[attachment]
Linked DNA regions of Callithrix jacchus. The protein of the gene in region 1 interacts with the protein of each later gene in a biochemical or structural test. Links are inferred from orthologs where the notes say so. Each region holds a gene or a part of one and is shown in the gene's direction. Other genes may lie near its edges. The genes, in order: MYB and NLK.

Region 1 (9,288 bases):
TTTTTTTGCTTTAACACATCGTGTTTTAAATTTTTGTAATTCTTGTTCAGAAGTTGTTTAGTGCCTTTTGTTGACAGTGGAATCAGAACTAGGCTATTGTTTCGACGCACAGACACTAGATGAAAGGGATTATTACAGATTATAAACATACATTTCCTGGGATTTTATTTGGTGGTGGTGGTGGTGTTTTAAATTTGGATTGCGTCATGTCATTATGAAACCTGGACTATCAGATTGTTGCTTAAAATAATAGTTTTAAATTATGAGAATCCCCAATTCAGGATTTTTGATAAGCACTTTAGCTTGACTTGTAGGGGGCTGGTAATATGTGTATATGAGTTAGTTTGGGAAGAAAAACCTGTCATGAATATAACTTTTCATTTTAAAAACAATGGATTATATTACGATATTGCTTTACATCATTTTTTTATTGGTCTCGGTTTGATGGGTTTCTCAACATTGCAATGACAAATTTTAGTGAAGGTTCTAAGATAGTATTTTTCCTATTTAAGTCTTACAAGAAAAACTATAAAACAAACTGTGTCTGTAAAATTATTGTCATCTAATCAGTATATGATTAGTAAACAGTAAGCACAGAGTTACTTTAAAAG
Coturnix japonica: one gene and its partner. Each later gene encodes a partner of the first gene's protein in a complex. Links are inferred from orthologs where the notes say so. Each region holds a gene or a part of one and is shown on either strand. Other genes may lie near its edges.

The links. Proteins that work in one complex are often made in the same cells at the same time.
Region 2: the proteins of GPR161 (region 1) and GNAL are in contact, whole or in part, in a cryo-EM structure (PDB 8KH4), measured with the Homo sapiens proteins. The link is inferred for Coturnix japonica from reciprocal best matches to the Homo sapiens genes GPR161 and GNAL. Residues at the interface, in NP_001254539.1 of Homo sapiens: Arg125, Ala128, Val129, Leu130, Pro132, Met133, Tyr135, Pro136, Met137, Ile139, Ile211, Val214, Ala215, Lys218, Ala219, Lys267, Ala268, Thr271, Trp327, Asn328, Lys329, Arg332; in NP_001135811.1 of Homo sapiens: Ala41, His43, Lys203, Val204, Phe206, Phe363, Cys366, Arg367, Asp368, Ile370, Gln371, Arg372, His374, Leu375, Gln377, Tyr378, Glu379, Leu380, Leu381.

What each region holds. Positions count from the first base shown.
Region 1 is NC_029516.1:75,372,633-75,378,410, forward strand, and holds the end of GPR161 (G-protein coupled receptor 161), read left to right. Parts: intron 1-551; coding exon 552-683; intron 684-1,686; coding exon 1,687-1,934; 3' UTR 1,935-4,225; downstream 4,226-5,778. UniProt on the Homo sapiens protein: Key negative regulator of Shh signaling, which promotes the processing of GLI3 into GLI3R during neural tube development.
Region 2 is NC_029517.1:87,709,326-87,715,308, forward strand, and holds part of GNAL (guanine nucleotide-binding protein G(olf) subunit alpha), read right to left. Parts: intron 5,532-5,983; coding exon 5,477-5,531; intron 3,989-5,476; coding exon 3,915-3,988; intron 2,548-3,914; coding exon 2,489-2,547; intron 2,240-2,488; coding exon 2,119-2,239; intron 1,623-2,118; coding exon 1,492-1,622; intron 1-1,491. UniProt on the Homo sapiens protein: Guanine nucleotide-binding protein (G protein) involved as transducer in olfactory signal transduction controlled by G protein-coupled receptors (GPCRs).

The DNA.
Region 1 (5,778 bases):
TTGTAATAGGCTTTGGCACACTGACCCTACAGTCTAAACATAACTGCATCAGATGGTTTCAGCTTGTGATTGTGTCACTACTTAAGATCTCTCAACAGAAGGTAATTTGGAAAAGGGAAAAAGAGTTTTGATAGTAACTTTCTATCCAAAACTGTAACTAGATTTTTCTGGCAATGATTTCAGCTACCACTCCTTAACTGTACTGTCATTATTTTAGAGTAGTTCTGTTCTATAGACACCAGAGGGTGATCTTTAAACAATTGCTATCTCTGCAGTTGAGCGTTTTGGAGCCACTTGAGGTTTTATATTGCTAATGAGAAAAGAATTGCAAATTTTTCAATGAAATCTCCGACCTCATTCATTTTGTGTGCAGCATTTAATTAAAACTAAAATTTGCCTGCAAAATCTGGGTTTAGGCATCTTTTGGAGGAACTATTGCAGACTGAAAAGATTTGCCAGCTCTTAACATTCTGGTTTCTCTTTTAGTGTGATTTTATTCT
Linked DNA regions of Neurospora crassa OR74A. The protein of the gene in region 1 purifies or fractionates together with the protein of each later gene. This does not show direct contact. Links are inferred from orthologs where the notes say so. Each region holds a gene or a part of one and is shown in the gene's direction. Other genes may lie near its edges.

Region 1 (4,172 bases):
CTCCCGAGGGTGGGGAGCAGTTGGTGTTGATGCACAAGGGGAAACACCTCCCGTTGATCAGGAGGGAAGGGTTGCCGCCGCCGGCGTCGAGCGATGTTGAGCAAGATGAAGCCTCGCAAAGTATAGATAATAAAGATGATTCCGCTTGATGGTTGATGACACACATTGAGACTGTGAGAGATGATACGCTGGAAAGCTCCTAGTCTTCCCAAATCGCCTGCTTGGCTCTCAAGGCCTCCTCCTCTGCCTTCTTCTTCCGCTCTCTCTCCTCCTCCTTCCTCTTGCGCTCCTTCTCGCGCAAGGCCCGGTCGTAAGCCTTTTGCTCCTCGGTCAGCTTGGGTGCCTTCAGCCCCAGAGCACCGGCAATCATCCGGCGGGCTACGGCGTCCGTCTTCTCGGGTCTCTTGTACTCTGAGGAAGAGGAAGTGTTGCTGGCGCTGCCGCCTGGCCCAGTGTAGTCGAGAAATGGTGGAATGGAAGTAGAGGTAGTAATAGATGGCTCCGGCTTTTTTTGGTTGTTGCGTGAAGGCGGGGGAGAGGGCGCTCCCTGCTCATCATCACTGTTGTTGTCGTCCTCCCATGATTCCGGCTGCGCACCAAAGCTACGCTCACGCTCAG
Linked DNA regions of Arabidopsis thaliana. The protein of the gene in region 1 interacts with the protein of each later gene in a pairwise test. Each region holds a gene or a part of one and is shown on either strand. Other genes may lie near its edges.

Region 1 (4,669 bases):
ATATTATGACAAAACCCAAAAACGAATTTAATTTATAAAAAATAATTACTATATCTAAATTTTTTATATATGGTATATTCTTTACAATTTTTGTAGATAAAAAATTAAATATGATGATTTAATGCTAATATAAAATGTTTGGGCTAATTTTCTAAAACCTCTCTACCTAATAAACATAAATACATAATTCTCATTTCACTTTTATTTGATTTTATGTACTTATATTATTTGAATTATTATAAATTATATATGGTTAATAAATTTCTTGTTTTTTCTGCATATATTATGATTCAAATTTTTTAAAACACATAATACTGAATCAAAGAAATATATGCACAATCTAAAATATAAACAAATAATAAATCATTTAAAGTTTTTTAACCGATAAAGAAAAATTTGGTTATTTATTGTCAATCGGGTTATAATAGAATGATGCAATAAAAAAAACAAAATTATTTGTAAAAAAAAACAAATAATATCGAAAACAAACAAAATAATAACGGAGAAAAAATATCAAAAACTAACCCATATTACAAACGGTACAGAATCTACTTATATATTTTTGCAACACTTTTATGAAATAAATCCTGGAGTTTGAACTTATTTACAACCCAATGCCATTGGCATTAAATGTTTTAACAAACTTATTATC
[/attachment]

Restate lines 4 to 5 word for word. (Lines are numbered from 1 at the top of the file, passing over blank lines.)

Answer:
Coturnix japonica: one gene and its partner. Each later gene encodes a partner of the first gene's protein in a complex. Links are inferred from orthologs where the notes say so. Each region holds a gene or a part of one and is shown on either strand. Other genes may lie near its edges.

The links. Proteins that work in one complex are often made in the same cells at the same time.